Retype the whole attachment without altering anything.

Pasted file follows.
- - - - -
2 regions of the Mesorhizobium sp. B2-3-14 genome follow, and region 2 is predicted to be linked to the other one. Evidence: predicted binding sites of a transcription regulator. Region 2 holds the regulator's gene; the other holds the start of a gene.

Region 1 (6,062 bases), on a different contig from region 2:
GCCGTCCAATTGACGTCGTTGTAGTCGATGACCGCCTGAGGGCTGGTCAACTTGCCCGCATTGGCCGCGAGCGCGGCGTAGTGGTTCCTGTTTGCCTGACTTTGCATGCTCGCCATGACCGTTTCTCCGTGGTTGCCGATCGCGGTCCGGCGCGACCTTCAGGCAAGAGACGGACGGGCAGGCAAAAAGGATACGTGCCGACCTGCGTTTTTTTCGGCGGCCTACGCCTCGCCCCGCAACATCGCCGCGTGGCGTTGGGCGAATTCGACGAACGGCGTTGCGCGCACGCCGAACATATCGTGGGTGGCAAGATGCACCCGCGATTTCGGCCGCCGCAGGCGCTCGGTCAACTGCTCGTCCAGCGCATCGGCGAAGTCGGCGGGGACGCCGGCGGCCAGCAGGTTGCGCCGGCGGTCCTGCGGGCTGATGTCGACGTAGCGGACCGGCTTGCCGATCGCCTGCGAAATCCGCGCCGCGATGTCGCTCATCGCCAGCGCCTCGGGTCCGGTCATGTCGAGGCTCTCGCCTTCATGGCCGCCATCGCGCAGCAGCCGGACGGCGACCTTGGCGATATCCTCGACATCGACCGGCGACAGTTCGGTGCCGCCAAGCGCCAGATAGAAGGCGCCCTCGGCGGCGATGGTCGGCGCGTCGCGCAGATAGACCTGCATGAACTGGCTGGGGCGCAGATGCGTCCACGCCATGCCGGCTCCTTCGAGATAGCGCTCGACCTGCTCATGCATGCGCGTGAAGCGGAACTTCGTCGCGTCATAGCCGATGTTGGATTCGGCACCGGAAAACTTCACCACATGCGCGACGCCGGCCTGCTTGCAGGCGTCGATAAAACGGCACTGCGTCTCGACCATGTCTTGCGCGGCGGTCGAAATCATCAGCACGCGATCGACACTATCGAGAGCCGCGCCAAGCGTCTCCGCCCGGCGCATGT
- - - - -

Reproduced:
2 regions of the Mesorhizobium sp. B2-3-14 genome follow, and region 2 is predicted to be linked to the other one. Evidence: predicted binding sites of a transcription regulator. Region 2 holds the regulator's gene; the other holds the start of a gene.

Region 1 (6,062 bases), on a different contig from region 2:
GCCGTCCAATTGACGTCGTTGTAGTCGATGACCGCCTGAGGGCTGGTCAACTTGCCCGCATTGGCCGCGAGCGCGGCGTAGTGGTTCCTGTTTGCCTGACTTTGCATGCTCGCCATGACCGTTTCTCCGTGGTTGCCGATCGCGGTCCGGCGCGACCTTCAGGCAAGAGACGGACGGGCAGGCAAAAAGGATACGTGCCGACCTGCGTTTTTTTCGGCGGCCTACGCCTCGCCCCGCAACATCGCCGCGTGGCGTTGGGCGAATTCGACGAACGGCGTTGCGCGCACGCCGAACATATCGTGGGTGGCAAGATGCACCCGCGATTTCGGCCGCCGCAGGCGCTCGGTCAACTGCTCGTCCAGCGCATCGGCGAAGTCGGCGGGGACGCCGGCGGCCAGCAGGTTGCGCCGGCGGTCCTGCGGGCTGATGTCGACGTAGCGGACCGGCTTGCCGATCGCCTGCGAAATCCGCGCCGCGATGTCGCTCATCGCCAGCGCCTCGGGTCCGGTCATGTCGAGGCTCTCGCCTTCATGGCCGCCATCGCGCAGCAGCCGGACGGCGACCTTGGCGATATCCTCGACATCGACCGGCGACAGTTCGGTGCCGCCAAGCGCCAGATAGAAGGCGCCCTCGGCGGCGATGGTCGGCGCGTCGCGCAGATAGACCTGCATGAACTGGCTGGGGCGCAGATGCGTCCACGCCATGCCGGCTCCTTCGAGATAGCGCTCGACCTGCTCATGCATGCGCGTGAAGCGGAACTTCGTCGCGTCATAGCCGATGTTGGATTCGGCACCGGAAAACTTCACCACATGCGCGACGCCGGCCTGCTTGCAGGCGTCGATAAAACGGCACTGCGTCTCGACCATGTCTTGCGCGGCGGTCGAAATCATCAGCACGCGATCGACACTATCGAGAGCCGCGCCAAGCGTCTCCGCCCGGCGCATGT